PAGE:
Blackstone fundraising drops by almost a third during pandemic year

The private equity giant collected $95bn across all strategies last year, according to its earnings results on Wednesday.

Blackstone gathered $95 billion of inflows across strategies last year, the fourth consecutive year approaching or exceeding $100 billion.

Compared with 2019, however, new capital commitments dropped about 30 percent, according to its fourth-quarter and full-year 2020 earnings materials released on Wednesday. 2019’s total was bolstered by a ‘supercycle’ of its flagship funds including the $26.2 billion BCP VIII.

Blackstone raised $23 billion during the year for its corporate private equity portfolio, of which $12.5 billion was for private equity, including the $4.6 billion Blackstone Life Sciences V, the largest life sciences dedicated PE fund to date. It raised $5.6 billion for tactical opportunities, $4.1 billion for secondaries and around $900 million for infrastructure.

The firm expects its inaugural growth equity vehicle to soon reach its $4.5 billion hard-cap, Jonathan Gray, president and chief operating officer, said on an earnings call accompanying the Wednesday results. It is also raising its second Asia fund, which is set to be meaningfully larger than its $2.3 billion debut fund for the region, as well as the fourth vintage of its tactical opportunities programme, Gray said.

Gray noted that the firm’s holdings in life sciences and those connected to the digital economy are the largest drivers of performance in the firm’s funds. These include logistics, digital payments and enterprise software.

Appreciation across strategies led to an 8 percent increase in net accrued performance revenues to $3.8 billion quarter-over-quarter.

The firm’s corporate PE portfolio generated gross returns of 10.6 percent during the fourth quarter and 11.9 percent for the full year, according to the earnings materials. That compares with 1.5 percent and 9.3 percent respectively in 2019.

The New York-headquartered firm deployed $25.4 billion in the fourth quarter, up nearly 47 percent from the same period the prior year. Full-year deployment stood at $61.7 billion, almost in line with 2019’s $62.9 billion.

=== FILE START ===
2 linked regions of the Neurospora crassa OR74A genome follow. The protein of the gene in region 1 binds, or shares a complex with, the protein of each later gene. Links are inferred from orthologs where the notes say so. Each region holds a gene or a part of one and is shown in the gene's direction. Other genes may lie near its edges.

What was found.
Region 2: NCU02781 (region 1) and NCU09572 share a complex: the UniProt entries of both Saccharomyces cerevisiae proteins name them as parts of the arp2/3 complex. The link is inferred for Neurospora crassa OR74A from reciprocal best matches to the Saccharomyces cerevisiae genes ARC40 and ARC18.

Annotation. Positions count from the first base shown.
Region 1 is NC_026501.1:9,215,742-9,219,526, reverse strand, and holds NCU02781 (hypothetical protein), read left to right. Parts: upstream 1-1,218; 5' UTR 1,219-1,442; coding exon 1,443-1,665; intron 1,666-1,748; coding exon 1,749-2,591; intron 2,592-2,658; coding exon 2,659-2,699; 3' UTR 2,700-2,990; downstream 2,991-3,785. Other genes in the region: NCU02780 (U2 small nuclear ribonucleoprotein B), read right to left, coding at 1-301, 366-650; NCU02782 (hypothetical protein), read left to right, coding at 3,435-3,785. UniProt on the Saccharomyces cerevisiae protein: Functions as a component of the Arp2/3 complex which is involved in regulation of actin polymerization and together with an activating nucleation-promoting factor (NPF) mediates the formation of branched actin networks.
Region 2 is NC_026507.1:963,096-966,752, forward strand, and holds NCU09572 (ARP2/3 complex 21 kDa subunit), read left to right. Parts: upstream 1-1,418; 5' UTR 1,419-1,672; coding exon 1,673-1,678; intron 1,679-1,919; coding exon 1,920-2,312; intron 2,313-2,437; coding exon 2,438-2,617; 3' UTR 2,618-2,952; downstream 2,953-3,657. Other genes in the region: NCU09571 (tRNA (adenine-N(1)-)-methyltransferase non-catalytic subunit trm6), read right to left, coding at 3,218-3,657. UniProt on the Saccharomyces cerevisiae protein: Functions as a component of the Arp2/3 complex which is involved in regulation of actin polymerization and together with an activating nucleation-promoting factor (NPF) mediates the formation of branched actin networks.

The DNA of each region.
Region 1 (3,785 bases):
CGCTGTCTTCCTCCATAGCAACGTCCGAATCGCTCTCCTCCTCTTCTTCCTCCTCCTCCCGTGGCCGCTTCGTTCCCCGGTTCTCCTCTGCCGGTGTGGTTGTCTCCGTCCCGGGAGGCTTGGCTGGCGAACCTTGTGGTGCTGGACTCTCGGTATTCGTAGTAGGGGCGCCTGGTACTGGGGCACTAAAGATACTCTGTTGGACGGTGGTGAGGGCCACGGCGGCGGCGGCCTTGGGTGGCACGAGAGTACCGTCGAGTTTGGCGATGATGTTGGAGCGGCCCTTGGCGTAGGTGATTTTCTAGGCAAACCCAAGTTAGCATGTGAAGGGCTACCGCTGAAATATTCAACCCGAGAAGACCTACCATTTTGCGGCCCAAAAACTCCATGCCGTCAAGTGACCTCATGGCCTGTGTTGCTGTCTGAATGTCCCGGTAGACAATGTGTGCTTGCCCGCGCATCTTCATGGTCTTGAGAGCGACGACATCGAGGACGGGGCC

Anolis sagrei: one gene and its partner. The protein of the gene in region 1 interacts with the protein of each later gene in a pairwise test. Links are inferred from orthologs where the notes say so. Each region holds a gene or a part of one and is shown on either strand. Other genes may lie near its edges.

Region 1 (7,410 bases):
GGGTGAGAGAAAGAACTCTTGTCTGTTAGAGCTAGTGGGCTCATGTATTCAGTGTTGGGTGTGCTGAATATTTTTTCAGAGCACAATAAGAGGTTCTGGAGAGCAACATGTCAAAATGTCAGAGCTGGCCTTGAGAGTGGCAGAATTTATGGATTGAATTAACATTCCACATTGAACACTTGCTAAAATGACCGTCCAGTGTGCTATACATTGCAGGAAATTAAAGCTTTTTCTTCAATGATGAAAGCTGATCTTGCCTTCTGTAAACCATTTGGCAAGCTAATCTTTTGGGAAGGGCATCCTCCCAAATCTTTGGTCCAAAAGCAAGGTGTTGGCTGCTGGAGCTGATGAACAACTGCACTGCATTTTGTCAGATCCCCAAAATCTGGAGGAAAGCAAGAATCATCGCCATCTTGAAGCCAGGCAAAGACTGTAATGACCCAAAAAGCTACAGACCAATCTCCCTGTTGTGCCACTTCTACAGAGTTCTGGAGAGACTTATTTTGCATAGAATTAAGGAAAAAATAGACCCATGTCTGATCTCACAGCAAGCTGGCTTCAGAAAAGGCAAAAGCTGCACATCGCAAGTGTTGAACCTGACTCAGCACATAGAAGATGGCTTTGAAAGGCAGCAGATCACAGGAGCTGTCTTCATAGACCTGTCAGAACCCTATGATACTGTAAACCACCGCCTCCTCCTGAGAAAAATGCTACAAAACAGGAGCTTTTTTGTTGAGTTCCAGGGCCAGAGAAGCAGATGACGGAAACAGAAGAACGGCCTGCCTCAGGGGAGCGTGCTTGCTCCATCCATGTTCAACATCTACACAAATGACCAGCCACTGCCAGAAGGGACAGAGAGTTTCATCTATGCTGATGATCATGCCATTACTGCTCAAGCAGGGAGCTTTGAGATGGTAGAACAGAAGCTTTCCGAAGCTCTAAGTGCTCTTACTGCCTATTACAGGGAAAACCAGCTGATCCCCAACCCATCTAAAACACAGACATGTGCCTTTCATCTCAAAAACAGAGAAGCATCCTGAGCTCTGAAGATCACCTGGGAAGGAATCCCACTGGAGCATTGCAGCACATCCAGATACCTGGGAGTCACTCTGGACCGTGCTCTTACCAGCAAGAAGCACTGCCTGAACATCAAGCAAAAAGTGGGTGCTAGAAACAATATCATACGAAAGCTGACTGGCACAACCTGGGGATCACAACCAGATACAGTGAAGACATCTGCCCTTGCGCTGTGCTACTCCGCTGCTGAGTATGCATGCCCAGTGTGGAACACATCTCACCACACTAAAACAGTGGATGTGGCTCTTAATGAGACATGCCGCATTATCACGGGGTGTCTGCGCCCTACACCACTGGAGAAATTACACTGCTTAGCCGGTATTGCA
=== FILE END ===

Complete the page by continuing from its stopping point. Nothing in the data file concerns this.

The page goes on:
The firm’s private equity arm put $8.2 billion to work in the quarter, an increase of 41 percent from the prior year. Investments for the year stood at $22.9 billion, down 13 percent from 2019. Realisations stood at $7.6 billion in the quarter and $17.3 billion for the year.

The firm made $2.4 billion in fee-related earnings last year, up 33 percent from 2019.

Total AUM increased to $618.6 billion, as of 31 December, up 8 percent year-on-year.

On geographies in which to ramp up investments, Gray said he puts Asia at the top of the list based on the scale of the economies in China and India.

“There’s an opportunity over time for us to offer products that are RMB-based. That could be something that happens over time, that could be large scale,” Gray said.

He added that the firm could also do more in Japan, where “there’s a strong desire for returns from individual investors and institutions”. India, meanwhile, has been the firm’s “greatest strength in Asia”, where it has actively deployed capital in both private equity and real estate.

Gray also said the firm “isn’t anywhere near the end for secondaries, in terms of growth”. He reported that the latest flagship of its Strategic Partners secondaries business is over 75 percent committed and the firm expects to start raising the successor later this year.

“We also expect to grow adjacencies like infrastructure and real estate secondaries.”

The firm has also launched a strategy which will focus on GP-led secondaries – investing alongside GPs in high-quality assets they want to continue to own beyond their initial fund terms, Gray said.